Last week I started on a new experiment trying to integrate the AFSK1200 demodulator code from multimon into a simple Qt-based graphical application. This experiment had two objectives:
- Test the feasibility of integrating the AFSK1200 demodulator from multimon into other applications.
- Try using the QAudio framework from Qt for audio I/O that should work on both Linux, Windows and Mac OS X.
Multimon has some very good and efficient demodulators. Its weakness is the audio interface which has been written for Linux as it was 10 years ago and that’s difficult if at all possible to make work on any recent distribution.
Using QAudio to capture capture sound was quite easy to learn. The Qt-team did a great job at providing a very high level interface for this purpose and the available example code was sufficient to get it up and running. I found it slightly weird though that no matter what format you set the audio input to (byte, integer, float) you always end up with a buffer containing 8-bit data and you have to convert it yourself to whatever format you are using. It would be much easier if it used buffers of the same type that the soundcard is providing.
QAudio also seems to have some strange issues on Mac OS X. The audio input device gets suspended whenever the main window is minimized and also sometimes when the window looses focus. I managed to find a workaround by simply restarting the audio but I am not sure what is going on with this. It does not happen on Linux so it is probably either a bug or a feature of Qt on Mac OS X.
Isolating the AFSK1200 demodulator from multimon and integrating it into the Qt application wasn’t difficult either. I took the AFSK and HDLC codes and put them in a Qt class to make it more interoperable with the rest of the application, e.g. send a signal when a new packet has been decoded. I kept this part of the code isolated n its own subdirectory so that it is easy to see what’s going on and so that the process can be repeated with other demodulators in the future.
I started to work on this Tuesday last week (June 28th) and already Sunday I had a working application that could decode local APRS traffic. Considering that I could only spend a few hours every evening and it was relatively new to me, I think we can safely conclude that the experiment was a success.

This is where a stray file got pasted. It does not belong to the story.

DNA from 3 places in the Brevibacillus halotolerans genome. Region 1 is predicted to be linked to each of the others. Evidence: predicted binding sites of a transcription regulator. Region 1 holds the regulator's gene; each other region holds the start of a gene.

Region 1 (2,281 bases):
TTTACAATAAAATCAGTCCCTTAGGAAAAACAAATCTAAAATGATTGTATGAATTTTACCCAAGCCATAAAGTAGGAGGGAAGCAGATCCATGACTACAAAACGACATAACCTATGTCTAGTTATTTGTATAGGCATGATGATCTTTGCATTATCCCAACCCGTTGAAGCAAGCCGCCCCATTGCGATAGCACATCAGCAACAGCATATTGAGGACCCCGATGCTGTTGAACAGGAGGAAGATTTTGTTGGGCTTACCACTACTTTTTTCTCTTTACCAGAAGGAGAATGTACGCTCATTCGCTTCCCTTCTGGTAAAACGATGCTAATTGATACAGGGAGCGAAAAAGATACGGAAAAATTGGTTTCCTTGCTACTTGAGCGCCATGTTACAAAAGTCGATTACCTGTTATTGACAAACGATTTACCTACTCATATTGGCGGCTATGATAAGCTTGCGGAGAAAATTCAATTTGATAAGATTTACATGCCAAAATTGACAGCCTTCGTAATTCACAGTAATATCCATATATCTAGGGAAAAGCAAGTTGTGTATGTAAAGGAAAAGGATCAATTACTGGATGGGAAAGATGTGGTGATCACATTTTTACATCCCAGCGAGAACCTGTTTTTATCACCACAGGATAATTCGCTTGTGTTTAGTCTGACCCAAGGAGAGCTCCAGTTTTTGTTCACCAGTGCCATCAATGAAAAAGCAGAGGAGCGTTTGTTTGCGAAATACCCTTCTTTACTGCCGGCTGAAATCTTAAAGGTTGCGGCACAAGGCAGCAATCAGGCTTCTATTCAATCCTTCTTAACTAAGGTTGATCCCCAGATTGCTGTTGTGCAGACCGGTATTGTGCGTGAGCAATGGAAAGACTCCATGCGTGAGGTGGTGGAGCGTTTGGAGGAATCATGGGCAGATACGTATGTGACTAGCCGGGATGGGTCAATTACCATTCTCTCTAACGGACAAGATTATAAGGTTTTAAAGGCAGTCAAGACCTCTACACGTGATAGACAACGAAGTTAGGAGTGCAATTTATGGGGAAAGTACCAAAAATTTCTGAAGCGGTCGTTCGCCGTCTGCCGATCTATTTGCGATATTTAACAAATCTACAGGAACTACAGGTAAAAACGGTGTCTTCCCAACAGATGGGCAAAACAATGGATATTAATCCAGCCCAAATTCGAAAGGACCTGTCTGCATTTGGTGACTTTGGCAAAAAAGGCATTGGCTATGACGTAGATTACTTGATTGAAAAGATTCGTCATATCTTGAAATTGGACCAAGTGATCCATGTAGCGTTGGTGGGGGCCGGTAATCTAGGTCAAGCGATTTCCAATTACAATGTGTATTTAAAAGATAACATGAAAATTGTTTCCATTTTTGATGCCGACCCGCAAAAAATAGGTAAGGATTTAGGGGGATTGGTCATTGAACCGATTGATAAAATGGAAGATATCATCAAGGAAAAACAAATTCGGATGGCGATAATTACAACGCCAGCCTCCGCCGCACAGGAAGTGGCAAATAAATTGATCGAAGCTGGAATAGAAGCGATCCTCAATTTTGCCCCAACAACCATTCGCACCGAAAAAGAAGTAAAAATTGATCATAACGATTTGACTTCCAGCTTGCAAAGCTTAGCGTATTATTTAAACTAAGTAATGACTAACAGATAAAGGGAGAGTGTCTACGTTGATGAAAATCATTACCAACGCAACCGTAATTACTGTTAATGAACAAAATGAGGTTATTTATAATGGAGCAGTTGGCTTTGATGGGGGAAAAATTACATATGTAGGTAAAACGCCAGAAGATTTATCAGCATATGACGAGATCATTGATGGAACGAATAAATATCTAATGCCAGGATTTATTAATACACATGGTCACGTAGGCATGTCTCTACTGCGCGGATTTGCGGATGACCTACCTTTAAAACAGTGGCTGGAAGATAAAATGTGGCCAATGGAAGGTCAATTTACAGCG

The screen shot below shows the decoder running on Mac OS X receiving local APRS traffic. There are also screenshots showing qtmm running on Ubuntu Linux 11.04 64 bit and on Windows 7 32 bit (thanks to Peter 2E0SQL for the latter).
I have also recorded a video of APRS reception.
Watch video on YouTube.
The next video shows telemetry reception from the AO-27 amateur radio satellite, which also uses AFSK.
Watch video on YouTube.
Qtmm has no external dependencies besides the Qt toolkit. It is therefore very easy to build on any platform where Qt is available. On Linux you can simply install Qt 4.7 that comes with your distribution. On debian-based system you also need to install the libqtmultimediakit1 and qtmobility-dev packages to get the QAudio classes. It is a bit weird but it works. On Windows and Mac these are included in the Qt SDK.
Simply load the qtmm.pro file in Qt Creator and press the hammer (build). You can also build it from the terminal by using “qmake qtmm.pro” to generate a Makefile then typing “make”.
I have created a project page on SourceForge mainly for hosting release packages for download. The source code repository is hosted on Github. I may eventually mirror it on SourceForge, though I’m not sure.
Please note that this was only an experiment to test QAudio and the integration of the multimon code into a Qt application before doing it with a larger application. I have no plans for doing any active development on it in the future. I do however hope that it will be useful for others too since there are no other free/open source alternatives that I know of that will work on Linux and Mac.